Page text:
Description: Enhanced atmospheric input of dust-borne nutrients and minerals to the remote surface ocean can potentially increase carbon uptake and sequestration at depth. Nutrients can enhance primary productivity, and mineral particles act as ballast, increasing sinking rates of particulate organic matter. Here we present a two-year time series of sediment trap observations of particulate organic carbon flux to 3,000 m depth, measured directly in two locations: the dust-rich central North Atlantic gyre and the dust-poor South Atlantic gyre. We find that carbon fluxes are twice as high and a higher proportion of primary production is exported to depth in the dust-rich North Atlantic gyre. Low stable nitrogen isotope ratios suggest that high fluxes result from the stimulation of nitrogen fixation and productivity following the deposition of dust-borne nutrients. Sediment traps in the northern gyre also collected intact colonies of nitrogen-fixing Trichodesmium species. Whereas ballast in the southern gyre is predominantly biogenic, dust-derived mineral particles constitute the dominant ballast element during the enhanced carbon fluxes in the northern gyre. We conclude that dust deposition increases carbon sequestration in the North Atlantic gyre through the fertilization of the nitrogen-fixing community in surface waters and mineral ballasting of sinking particles
    Type: Article , PeerReviewed , info:eu-repo/semantics/article
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  • 9
    Publication Date: 2019-02-01
    Description: In the deep ocean, fluxes of particulate organic carbon (POC) and calcium carbonate are positively correlated, suggesting that CaCO3 could increase sinking particle densities and/or protect the organic matter from degradation by prokaryotes, the so called “ballast effect”. Here, we used the PArticle Sinking Simulator (PASS) system to investigate the effect of increasing pressure on the biodegradation of calcifying Emiliania huxleyi aggregates. Incubations were carried out over a period of 10 days, simulating the changes in temperature and pressure in the water column of the NW Mediterranean Sea. Aggregates sinking from a depth of 200 m to 1700 m (assuming an average sinking velocity of 150 m d−1) were exposed to a natural mesopelagic prokaryotic community collected from 200 m. In contrast to previous studies, where silicifying diatom aggregates were used, the calcifying E. huxleyi aggregates were found to be more sensitive to degradation with increasing hydrostatic pressure (relative to constant atmospheric pressure). This was confirmed by changes in lipid composition which suggested increased cell lysis. Changes in particulate inorganic carbon and total alkalinity indicated that CaCO3 dissolution might have been faster under pressure. Increased hydrostatic pressure also had a positive effect on particle aggregation, which may compensate for the effect of increased cell lysis. Our results imply that in coccolithophorid-dominated sinking aggregates, the ballasting and protection effects of coccoliths may collapse throughout the water column. The increased aggregation potential with pressure observed in these controlled conditions, may balance the loss of mineral ballast to a certain extent, although this needs to be confirmed in situ.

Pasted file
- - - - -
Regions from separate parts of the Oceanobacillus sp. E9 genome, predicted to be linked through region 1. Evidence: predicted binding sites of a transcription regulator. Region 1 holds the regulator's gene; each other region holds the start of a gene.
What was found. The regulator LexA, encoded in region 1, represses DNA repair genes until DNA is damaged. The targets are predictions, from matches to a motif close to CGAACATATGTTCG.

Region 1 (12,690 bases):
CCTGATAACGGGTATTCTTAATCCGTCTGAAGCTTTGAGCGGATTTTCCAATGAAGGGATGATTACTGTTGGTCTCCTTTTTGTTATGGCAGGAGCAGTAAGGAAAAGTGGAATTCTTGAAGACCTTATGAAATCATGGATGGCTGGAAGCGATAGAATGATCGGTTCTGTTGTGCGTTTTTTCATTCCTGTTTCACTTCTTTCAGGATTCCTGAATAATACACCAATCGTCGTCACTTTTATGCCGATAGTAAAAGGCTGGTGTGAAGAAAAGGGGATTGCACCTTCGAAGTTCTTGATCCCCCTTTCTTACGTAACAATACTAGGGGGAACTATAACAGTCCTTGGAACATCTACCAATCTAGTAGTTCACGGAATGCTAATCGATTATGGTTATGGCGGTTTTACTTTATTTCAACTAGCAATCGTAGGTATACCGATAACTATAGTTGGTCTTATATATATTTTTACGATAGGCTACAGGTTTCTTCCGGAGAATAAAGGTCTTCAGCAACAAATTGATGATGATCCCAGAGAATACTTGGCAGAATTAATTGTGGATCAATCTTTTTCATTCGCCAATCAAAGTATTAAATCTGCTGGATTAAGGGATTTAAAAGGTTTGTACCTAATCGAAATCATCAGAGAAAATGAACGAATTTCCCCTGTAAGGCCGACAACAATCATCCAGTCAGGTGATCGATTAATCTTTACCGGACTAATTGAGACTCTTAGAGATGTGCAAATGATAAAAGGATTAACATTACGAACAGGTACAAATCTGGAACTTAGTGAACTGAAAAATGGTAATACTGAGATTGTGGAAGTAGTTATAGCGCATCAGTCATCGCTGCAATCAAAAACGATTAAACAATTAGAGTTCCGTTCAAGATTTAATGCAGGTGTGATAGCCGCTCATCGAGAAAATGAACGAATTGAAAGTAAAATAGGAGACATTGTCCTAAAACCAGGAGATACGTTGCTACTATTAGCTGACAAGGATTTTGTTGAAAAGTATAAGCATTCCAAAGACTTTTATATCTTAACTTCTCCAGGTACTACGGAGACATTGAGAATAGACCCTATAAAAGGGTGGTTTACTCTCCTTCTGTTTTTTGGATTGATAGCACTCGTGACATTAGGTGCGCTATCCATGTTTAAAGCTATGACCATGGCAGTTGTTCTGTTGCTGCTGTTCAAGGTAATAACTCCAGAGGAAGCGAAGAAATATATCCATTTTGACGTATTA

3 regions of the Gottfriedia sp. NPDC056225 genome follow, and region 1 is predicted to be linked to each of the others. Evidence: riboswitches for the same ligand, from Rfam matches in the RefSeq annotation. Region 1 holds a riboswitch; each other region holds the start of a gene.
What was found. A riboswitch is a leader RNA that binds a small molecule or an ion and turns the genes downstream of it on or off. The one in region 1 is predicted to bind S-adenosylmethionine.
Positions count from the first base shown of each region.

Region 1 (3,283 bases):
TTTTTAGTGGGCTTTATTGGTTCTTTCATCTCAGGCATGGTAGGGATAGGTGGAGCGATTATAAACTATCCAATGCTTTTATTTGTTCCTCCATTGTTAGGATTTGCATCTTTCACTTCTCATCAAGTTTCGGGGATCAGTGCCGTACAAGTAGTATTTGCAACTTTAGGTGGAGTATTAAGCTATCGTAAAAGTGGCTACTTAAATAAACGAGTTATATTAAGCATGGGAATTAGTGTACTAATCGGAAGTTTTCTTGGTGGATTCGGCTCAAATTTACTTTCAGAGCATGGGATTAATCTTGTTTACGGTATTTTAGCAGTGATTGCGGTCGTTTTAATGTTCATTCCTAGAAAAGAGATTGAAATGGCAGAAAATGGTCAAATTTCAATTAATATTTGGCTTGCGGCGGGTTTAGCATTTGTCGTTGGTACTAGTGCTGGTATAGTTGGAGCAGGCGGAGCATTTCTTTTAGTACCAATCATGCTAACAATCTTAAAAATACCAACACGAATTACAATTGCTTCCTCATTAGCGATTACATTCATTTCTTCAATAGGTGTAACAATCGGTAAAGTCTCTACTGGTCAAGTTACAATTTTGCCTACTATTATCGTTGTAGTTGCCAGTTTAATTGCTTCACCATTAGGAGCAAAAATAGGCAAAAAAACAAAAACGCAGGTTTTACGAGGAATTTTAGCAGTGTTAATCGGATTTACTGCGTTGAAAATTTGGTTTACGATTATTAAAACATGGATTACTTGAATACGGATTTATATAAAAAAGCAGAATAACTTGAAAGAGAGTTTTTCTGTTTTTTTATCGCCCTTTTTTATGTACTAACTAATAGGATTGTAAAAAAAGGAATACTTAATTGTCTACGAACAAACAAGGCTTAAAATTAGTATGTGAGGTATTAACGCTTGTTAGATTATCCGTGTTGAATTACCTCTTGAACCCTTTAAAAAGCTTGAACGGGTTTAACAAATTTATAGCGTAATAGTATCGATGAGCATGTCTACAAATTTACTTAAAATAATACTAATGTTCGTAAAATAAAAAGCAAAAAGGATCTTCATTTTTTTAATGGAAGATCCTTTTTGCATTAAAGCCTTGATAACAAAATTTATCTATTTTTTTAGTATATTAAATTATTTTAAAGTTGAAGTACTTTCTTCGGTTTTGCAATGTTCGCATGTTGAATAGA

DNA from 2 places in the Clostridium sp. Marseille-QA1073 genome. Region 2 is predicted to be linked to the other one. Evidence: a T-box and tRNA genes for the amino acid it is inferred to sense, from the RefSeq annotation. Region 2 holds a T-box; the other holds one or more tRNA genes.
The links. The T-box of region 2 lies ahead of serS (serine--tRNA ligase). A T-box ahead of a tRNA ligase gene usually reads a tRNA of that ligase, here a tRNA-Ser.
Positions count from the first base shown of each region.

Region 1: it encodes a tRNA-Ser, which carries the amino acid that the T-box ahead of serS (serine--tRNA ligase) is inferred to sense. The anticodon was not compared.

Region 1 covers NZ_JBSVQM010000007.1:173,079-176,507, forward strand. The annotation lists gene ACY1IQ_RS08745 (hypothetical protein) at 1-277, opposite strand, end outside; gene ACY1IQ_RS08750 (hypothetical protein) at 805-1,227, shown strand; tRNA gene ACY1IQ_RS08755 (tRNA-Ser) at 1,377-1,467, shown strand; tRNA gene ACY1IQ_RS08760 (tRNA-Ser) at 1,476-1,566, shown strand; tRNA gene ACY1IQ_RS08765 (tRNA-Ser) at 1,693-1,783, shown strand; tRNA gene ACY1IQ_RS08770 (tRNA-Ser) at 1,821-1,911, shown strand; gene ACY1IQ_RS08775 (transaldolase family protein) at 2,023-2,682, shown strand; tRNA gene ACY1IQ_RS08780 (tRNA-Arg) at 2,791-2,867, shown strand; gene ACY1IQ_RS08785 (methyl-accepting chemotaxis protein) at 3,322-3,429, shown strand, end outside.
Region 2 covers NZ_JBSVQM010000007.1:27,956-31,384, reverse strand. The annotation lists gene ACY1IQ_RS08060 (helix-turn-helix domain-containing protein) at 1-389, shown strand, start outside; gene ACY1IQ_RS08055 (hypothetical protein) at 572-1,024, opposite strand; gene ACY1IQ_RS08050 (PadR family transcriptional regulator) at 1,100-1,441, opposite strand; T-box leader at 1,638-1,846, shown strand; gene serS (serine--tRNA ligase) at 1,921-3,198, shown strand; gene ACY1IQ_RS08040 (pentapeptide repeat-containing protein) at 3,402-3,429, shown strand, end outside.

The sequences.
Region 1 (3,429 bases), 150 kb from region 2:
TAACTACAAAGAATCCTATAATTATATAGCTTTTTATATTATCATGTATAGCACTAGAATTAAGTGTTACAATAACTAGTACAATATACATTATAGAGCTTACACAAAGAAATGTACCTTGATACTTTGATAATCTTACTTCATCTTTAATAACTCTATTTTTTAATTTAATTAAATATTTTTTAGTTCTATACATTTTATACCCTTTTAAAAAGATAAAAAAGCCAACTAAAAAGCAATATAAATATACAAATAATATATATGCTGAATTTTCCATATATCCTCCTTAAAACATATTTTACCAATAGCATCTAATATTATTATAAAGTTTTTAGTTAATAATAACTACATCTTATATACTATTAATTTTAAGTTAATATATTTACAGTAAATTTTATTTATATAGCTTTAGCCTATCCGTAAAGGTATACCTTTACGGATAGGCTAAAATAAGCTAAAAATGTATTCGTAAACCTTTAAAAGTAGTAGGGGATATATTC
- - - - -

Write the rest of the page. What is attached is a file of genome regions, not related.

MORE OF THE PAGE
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  • 10
    Publication Date: 2014-12-08
    Description: Particulate organic carbon (POC) generated by primary production and exported to depth, is an important pathway for carbon transfer to the abyss, where it is stored over climatically significant timescales. These processes constitute the biological carbon pump. A spectrum of particulate sinking velocities exists throughout the water column, however numerical models often simplify this spectrum into suspended, fast and slow sinking particles. Observational studies suggest the spectrum of sinking speeds in the ocean is strongly bimodal with >85 POC flux contained within two pools with sinking speeds of 〈10 m day -1 and >350 m day -1. We deployed a Marine Snow Catcher (MSC) to estimate the magnitudes of the suspended, fast and slow sinking pools and their fluxes at the Porcupine Abyssal Plain site (48°N, 16.5°W) in summer 2009. The POC concentrations and fluxes determined were 0.2μ g C L -1 and 54 mg C m -2 day -1 for fast sinking particles, 5μ g C L -1 and 92μ mg C m -2 day -1 for slow sinking particles and 97 g C L -1 for suspended particles. Our flux estimates were comparable with radiochemical tracer methods and neutrally buoyant sediment traps. Our observations imply: (1) biomineralising protists, on occasion, act as nucleation points for aggregate formation and accelerate particle sinking; (2) fast sinking particles alone were sufficient to explain the abyssal POC flux; and (3) there is no evidence for ballasting of the slow sinking flux and the slow sinking particles were probably entirely remineralised in the twilight zone. Copyright 2012 by the American Geophysical Union.